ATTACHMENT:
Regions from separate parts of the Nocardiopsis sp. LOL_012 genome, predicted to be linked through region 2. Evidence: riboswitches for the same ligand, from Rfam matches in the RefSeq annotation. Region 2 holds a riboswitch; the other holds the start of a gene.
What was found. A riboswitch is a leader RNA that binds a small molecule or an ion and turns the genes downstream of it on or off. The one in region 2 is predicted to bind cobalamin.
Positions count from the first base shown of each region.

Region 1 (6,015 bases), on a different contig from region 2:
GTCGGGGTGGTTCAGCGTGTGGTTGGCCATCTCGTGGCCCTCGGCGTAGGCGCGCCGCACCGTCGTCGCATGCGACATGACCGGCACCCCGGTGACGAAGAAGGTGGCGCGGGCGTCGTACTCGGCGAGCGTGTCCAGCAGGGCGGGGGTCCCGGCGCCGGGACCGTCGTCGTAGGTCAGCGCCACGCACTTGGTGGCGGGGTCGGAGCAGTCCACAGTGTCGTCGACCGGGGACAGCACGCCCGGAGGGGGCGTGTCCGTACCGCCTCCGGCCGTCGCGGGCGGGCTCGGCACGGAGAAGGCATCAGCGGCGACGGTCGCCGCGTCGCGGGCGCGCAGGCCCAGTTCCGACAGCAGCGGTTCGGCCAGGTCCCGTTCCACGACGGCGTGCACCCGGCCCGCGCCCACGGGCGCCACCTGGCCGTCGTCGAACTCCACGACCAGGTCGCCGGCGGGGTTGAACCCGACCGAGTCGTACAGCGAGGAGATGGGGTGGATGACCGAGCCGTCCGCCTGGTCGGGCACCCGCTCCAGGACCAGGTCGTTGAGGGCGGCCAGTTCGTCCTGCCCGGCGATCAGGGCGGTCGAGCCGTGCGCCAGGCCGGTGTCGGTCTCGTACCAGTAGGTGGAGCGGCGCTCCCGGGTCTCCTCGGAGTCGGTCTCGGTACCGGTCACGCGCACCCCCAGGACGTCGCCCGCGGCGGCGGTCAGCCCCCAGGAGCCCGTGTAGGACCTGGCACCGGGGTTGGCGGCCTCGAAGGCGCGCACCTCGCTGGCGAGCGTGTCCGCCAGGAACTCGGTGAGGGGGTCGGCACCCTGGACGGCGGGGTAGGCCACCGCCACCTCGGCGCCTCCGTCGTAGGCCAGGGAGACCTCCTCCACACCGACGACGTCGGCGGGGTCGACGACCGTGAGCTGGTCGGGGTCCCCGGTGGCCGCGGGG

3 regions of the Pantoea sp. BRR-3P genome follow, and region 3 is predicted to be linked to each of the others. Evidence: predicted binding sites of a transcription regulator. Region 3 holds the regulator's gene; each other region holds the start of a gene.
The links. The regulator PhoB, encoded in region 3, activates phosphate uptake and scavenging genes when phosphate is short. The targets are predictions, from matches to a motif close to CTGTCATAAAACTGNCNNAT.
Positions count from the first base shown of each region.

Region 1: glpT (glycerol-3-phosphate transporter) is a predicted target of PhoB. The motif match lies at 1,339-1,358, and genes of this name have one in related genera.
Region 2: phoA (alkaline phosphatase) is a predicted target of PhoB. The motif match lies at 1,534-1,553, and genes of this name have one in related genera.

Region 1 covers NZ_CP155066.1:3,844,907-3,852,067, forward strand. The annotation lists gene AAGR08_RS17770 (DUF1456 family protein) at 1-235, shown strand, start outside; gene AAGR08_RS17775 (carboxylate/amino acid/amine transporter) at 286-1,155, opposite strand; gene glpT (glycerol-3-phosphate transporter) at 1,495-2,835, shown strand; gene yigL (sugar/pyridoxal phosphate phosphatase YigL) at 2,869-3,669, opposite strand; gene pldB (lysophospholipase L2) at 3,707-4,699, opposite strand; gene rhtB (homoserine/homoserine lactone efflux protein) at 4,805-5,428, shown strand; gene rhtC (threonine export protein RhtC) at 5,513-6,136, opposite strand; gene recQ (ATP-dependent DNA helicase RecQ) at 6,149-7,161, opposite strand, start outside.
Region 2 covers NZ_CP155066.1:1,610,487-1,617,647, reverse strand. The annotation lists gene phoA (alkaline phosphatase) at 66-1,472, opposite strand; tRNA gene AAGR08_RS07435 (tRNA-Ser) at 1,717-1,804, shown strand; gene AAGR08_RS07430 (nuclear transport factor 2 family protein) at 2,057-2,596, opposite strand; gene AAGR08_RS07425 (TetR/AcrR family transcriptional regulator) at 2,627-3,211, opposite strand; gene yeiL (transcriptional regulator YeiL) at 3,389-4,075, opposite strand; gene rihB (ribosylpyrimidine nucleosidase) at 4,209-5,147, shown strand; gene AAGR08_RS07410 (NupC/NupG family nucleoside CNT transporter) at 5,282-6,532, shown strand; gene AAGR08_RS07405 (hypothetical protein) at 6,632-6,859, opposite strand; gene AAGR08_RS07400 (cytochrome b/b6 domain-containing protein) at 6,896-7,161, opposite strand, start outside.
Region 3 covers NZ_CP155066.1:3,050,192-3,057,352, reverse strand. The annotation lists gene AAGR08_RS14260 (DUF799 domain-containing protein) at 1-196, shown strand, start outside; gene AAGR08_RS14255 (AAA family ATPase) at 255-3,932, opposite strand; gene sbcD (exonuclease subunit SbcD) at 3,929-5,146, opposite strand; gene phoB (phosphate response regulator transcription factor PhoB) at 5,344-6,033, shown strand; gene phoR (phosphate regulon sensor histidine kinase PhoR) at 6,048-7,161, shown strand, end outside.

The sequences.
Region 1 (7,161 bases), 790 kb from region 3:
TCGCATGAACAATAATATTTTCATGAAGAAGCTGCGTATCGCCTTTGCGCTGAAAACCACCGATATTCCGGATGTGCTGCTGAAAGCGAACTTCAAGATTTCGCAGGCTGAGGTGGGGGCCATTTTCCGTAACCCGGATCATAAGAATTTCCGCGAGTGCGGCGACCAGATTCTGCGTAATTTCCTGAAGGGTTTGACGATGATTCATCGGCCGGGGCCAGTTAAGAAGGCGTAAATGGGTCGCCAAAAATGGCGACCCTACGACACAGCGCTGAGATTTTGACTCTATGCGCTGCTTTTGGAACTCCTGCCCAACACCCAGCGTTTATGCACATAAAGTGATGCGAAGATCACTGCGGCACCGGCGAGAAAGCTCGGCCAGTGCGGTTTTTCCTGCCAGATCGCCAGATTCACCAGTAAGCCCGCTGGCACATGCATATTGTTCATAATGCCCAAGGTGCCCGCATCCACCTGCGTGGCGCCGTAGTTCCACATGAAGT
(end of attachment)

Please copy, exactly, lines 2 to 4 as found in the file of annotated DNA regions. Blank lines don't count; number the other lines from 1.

What was found. A riboswitch is a leader RNA that binds a small molecule or an ion and turns the genes downstream of it on or off. The one in region 2 is predicted to bind cobalamin.
Positions count from the first base shown of each region.

Region 1 (6,015 bases), on a different contig from region 2: